Jesus' Triumphal Entry into Jerusalem Mark 11:1-11 11 As they approached Jerusalem and came to Bethphage and Bethany at the Mount of Olives, Jesus sent two of his disciples, 2 saying to them, “Go to the village ahead of you, and just as you enter it, you will find a colt tied there, which no one has ever ridden. Untie it and bring it here. 3 If anyone asks you, ‘Why are you doing this?’ say, ‘The Lord needs it and will send it back here shortly.’” 4 They went and found a colt outside in the street, tied at a doorway. As they untied it, 5 some people standing there asked, “What are you doing, untying that colt?” 6 They answered as Jesus had told them to, and the people let them go. 7 When they brought the colt to Jesus and threw their cloaks over it, he sat on it. 8 Many people spread their cloaks on the road, while others spread branches they had cut in the fields. 9 Those who went ahead and those who followed shouted, “Hosanna![a]” “Blessed is he who comes in the name of the Lord!”[b] 10 “Blessed is the coming kingdom of our father David!” “Hosanna in the highest heaven!” 11 Jesus entered Jerusalem and went into the temple courts. He looked around at everything, but since it was already late, he went out to Bethany with the Twelve.
Jesus' Triumphal Entry into Jerusalem Mark 11:1-11 11 As they approached Jerusalem and came to Bethphage and Bethany at the Mount of Olives, Jesus sent two of his disciples, 2 saying to them, “Go to the village ahead of you, and just as you enter it, you will find a colt tied there, which no one has ever ridden. Untie it and bring it here. 3 If anyone asks you, ‘Why are you doing this?’ say, ‘The Lord needs it and will send it back here shortly.’” 4 They went and found a colt outside in the street, tied at a doorway. As they untied it, 5 some people standing there asked, “What are you doing, untying that colt?” 6 They answered as Jesus had told them to, and the people let them go. 7 When they brought the colt to Jesus and threw their cloaks over it, he sat on it. 8 Many people spread their cloaks on the road, while others spread branches they had cut in the fields. 9 Those who went ahead and those who followed shouted, “Hosanna![a]” “Blessed is he who comes in the name of the Lord!”[b] 10 “Blessed is the coming kingdom of our father David!” “Hosanna in the highest heaven!” 11 Jesus entered Jerusalem and went into the temple courts. He looked around at everything, but since it was already late, he went out to Bethany with the Twelve.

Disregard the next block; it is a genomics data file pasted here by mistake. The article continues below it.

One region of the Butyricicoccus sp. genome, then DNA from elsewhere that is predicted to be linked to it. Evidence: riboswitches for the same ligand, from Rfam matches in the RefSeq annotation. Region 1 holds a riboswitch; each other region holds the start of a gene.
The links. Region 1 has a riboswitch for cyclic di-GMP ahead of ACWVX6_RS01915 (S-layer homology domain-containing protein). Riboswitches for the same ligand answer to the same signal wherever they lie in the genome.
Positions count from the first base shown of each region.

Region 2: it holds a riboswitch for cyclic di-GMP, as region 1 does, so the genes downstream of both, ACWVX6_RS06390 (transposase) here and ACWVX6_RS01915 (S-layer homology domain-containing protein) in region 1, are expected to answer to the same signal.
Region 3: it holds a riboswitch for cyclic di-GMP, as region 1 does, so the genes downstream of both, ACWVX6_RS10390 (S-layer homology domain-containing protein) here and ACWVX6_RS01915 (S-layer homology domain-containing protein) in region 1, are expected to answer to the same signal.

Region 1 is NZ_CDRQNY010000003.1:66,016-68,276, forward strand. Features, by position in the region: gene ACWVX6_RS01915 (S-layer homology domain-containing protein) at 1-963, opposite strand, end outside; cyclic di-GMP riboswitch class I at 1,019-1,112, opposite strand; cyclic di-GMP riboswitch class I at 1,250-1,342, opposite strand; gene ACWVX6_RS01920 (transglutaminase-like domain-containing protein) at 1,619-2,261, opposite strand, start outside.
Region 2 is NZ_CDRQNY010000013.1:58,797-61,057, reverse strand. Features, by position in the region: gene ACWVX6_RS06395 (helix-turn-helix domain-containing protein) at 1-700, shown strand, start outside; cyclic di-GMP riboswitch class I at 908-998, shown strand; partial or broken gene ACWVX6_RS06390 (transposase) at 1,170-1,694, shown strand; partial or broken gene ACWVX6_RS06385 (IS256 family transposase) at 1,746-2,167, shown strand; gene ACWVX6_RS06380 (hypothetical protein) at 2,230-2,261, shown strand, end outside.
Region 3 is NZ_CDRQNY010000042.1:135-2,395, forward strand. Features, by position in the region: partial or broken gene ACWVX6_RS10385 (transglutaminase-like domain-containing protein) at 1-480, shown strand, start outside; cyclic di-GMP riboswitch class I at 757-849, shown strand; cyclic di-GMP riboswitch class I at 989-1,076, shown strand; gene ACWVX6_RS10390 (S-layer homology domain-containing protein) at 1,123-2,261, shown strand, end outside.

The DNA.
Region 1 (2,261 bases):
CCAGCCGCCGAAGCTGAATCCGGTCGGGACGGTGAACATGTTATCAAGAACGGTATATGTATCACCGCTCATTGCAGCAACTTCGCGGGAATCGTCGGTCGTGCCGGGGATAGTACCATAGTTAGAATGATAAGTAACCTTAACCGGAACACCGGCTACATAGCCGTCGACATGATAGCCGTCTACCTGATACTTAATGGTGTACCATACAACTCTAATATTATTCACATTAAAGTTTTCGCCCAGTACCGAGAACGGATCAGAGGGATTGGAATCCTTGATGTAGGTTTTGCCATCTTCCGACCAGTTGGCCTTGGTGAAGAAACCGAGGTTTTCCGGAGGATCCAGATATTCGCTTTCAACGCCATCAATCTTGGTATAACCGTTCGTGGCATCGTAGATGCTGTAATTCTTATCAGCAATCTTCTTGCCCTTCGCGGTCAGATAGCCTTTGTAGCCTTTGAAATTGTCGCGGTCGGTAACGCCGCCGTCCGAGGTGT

Where Did Lent Come From? (Notes adapted from the book, The Good of Giving Up: Discovering the Freedom of Lent, by Aaron Damiani) Over the first 300 years of Christianity, three major types of discipleship schools rose up. These three types of discipleship schools were designed to take young disciples and put them through a process of spiritual formation to help them toward spiritual maturity and Christian truth. These discipleship schools focused on new Christians, yes, but, they also served pagans, sinners, those who brought shame on the church, those who publicly had renounced Jesus, and people who had simply acted very badly. The three major types of discipleship schools varied in how they were run, but they all had three essential parts to the curriculum: Fasting, Prayer, and Generosity. Discipleship School Type 1: was the Roman baptism process, called the Catechumenate. This was a three-year long intensive discipleship process. You were required to go through this three year process before you could be baptized and officially be considered a follower of Jesus. There was a heavy emphasis on fasting. Discipleship School Type 2: They focused on the “Easter fast.” This was a fast that happened before Easter. This fast was observed from the very earliest days of Christianity. Eventually it stretched into a 40-day period. Discipleship School Type 3: Christians in Syria, Armenia, and Egypt practiced a 40-day fast after their baptisms. This was to imitate Jesus, who was baptized and then spent 40 days fasting in the wilderness. Eventually, at the Council of Nicaea in 325, they decided to take the three overlapping fasts and turn them into one universal season leading up to the Easter feast. • This was before “Catholic” and “Protestant” churches existed. This was just “church.” • They decided to call this season the Quadragesima, which is Latin for “fortieth.” • Probably because that was a big word, and because this always happened in the season that bridged winter-to-spring, people eventually stopped calling it the Quadragesima and simply called it, “spring.” The Old English word for “spring” was “Lent.” And so Lent was born and received its name. The purpose of this season of Lent is an invitation to discipleship. It’s a time to repent of sins, to reengage with the church, and specifically, to seek openness to the Spirit through the means of fasting, prayer, and generosity: three core Christian practices.